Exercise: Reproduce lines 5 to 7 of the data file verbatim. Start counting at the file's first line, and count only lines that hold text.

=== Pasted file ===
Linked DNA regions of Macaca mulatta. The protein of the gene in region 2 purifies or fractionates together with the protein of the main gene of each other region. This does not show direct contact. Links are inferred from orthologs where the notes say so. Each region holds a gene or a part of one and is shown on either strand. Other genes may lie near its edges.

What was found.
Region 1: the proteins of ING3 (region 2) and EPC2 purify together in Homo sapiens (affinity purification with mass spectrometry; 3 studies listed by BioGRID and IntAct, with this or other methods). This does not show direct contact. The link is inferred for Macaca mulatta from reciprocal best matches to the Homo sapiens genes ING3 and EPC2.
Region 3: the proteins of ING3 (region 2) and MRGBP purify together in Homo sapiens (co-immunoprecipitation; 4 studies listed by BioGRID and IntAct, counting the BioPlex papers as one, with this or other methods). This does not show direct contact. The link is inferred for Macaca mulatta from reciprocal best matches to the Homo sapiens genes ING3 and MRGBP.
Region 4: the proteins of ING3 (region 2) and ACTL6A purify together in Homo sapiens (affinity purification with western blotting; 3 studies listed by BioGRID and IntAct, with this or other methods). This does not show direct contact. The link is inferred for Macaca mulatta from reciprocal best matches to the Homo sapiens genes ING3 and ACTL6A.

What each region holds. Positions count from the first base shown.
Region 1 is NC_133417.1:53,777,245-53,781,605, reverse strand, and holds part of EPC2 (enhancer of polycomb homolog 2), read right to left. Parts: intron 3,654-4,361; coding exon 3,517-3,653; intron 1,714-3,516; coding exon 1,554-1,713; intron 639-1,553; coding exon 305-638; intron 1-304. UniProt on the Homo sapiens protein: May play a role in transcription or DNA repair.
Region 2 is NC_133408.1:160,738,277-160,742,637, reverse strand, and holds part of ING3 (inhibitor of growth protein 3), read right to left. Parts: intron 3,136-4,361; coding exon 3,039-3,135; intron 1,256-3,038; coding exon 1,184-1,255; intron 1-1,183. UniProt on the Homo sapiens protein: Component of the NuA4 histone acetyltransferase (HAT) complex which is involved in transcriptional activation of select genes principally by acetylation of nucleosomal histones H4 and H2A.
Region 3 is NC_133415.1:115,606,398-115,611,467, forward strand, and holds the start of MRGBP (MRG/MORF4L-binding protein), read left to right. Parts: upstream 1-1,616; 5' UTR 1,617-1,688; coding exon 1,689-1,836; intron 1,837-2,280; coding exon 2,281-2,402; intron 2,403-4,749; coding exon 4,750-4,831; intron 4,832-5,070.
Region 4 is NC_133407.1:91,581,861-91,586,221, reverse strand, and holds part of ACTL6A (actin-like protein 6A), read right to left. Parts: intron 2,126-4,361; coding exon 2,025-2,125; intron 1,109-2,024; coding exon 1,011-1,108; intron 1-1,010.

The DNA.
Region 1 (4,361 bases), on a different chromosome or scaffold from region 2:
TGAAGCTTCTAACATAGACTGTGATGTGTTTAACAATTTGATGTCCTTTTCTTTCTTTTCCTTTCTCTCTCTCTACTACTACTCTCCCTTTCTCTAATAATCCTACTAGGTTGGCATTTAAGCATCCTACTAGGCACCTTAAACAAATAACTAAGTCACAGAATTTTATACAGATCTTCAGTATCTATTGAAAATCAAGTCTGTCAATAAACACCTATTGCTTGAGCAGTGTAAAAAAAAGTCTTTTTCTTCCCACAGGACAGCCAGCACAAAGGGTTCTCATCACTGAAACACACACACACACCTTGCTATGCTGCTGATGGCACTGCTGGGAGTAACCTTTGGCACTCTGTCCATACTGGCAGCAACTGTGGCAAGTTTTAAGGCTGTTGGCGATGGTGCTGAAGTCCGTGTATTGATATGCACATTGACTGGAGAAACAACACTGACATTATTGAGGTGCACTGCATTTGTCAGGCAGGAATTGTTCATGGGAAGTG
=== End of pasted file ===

Region 4: the proteins of ING3 (region 2) and ACTL6A purify together in Homo sapiens (affinity purification with western blotting; 3 studies listed by BioGRID and IntAct, with this or other methods). This does not show direct contact. The link is inferred for Macaca mulatta from reciprocal best matches to the Homo sapiens genes ING3 and ACTL6A.

What each region holds. Positions count from the first base shown.
Region 1 is NC_133417.1:53,777,245-53,781,605, reverse strand, and holds part of EPC2 (enhancer of polycomb homolog 2), read right to left. Parts: intron 3,654-4,361; coding exon 3,517-3,653; intron 1,714-3,516; coding exon 1,554-1,713; intron 639-1,553; coding exon 305-638; intron 1-304. UniProt on the Homo sapiens protein: May play a role in transcription or DNA repair.